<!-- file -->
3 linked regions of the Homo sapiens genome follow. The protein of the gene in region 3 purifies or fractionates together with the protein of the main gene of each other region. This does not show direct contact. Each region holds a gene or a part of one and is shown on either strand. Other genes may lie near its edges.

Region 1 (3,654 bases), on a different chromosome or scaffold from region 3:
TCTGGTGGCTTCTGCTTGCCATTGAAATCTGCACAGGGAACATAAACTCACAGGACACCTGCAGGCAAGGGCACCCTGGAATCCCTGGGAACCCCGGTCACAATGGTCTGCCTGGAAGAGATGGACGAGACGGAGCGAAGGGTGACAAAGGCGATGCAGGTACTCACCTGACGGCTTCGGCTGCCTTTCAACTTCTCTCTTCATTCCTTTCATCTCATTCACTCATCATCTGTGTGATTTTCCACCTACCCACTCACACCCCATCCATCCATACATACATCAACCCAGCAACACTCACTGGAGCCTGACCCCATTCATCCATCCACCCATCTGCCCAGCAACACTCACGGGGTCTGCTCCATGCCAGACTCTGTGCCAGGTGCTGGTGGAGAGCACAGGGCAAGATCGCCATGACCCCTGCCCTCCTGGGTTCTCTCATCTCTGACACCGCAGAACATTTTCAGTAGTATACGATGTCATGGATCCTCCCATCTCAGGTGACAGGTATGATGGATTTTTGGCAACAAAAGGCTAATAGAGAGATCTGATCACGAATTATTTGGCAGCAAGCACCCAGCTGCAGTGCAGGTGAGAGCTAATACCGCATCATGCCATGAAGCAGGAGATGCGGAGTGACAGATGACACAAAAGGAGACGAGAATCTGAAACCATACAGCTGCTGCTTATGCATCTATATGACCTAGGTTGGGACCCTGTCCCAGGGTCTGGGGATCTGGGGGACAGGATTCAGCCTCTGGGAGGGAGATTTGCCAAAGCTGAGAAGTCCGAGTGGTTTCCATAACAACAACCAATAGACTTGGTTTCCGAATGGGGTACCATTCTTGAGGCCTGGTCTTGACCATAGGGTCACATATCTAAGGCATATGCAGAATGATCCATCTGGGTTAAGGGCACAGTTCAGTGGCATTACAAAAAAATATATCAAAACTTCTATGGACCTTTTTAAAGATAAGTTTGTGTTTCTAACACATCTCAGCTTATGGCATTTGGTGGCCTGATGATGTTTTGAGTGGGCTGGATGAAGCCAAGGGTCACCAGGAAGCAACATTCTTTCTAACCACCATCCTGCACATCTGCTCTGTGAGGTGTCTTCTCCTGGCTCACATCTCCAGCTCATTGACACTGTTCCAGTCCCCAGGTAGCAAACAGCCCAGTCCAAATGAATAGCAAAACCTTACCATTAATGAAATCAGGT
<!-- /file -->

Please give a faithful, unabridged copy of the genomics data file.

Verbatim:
3 linked regions of the Homo sapiens genome follow. The protein of the gene in region 3 purifies or fractionates together with the protein of the main gene of each other region. This does not show direct contact. Each region holds a gene or a part of one and is shown on either strand. Other genes may lie near its edges.

Region 1 (3,654 bases), on a different chromosome or scaffold from region 3:
TCTGGTGGCTTCTGCTTGCCATTGAAATCTGCACAGGGAACATAAACTCACAGGACACCTGCAGGCAAGGGCACCCTGGAATCCCTGGGAACCCCGGTCACAATGGTCTGCCTGGAAGAGATGGACGAGACGGAGCGAAGGGTGACAAAGGCGATGCAGGTACTCACCTGACGGCTTCGGCTGCCTTTCAACTTCTCTCTTCATTCCTTTCATCTCATTCACTCATCATCTGTGTGATTTTCCACCTACCCACTCACACCCCATCCATCCATACATACATCAACCCAGCAACACTCACTGGAGCCTGACCCCATTCATCCATCCACCCATCTGCCCAGCAACACTCACGGGGTCTGCTCCATGCCAGACTCTGTGCCAGGTGCTGGTGGAGAGCACAGGGCAAGATCGCCATGACCCCTGCCCTCCTGGGTTCTCTCATCTCTGACACCGCAGAACATTTTCAGTAGTATACGATGTCATGGATCCTCCCATCTCAGGTGACAGGTATGATGGATTTTTGGCAACAAAAGGCTAATAGAGAGATCTGATCACGAATTATTTGGCAGCAAGCACCCAGCTGCAGTGCAGGTGAGAGCTAATACCGCATCATGCCATGAAGCAGGAGATGCGGAGTGACAGATGACACAAAAGGAGACGAGAATCTGAAACCATACAGCTGCTGCTTATGCATCTATATGACCTAGGTTGGGACCCTGTCCCAGGGTCTGGGGATCTGGGGGACAGGATTCAGCCTCTGGGAGGGAGATTTGCCAAAGCTGAGAAGTCCGAGTGGTTTCCATAACAACAACCAATAGACTTGGTTTCCGAATGGGGTACCATTCTTGAGGCCTGGTCTTGACCATAGGGTCACATATCTAAGGCATATGCAGAATGATCCATCTGGGTTAAGGGCACAGTTCAGTGGCATTACAAAAAAATATATCAAAACTTCTATGGACCTTTTTAAAGATAAGTTTGTGTTTCTAACACATCTCAGCTTATGGCATTTGGTGGCCTGATGATGTTTTGAGTGGGCTGGATGAAGCCAAGGGTCACCAGGAAGCAACATTCTTTCTAACCACCATCCTGCACATCTGCTCTGTGAGGTGTCTTCTCCTGGCTCACATCTCCAGCTCATTGACACTGTTCCAGTCCCCAGGTAGCAAACAGCCCAGTCCAAATGAATAGCAAAACCTTACCATTAATGAAATCAGGT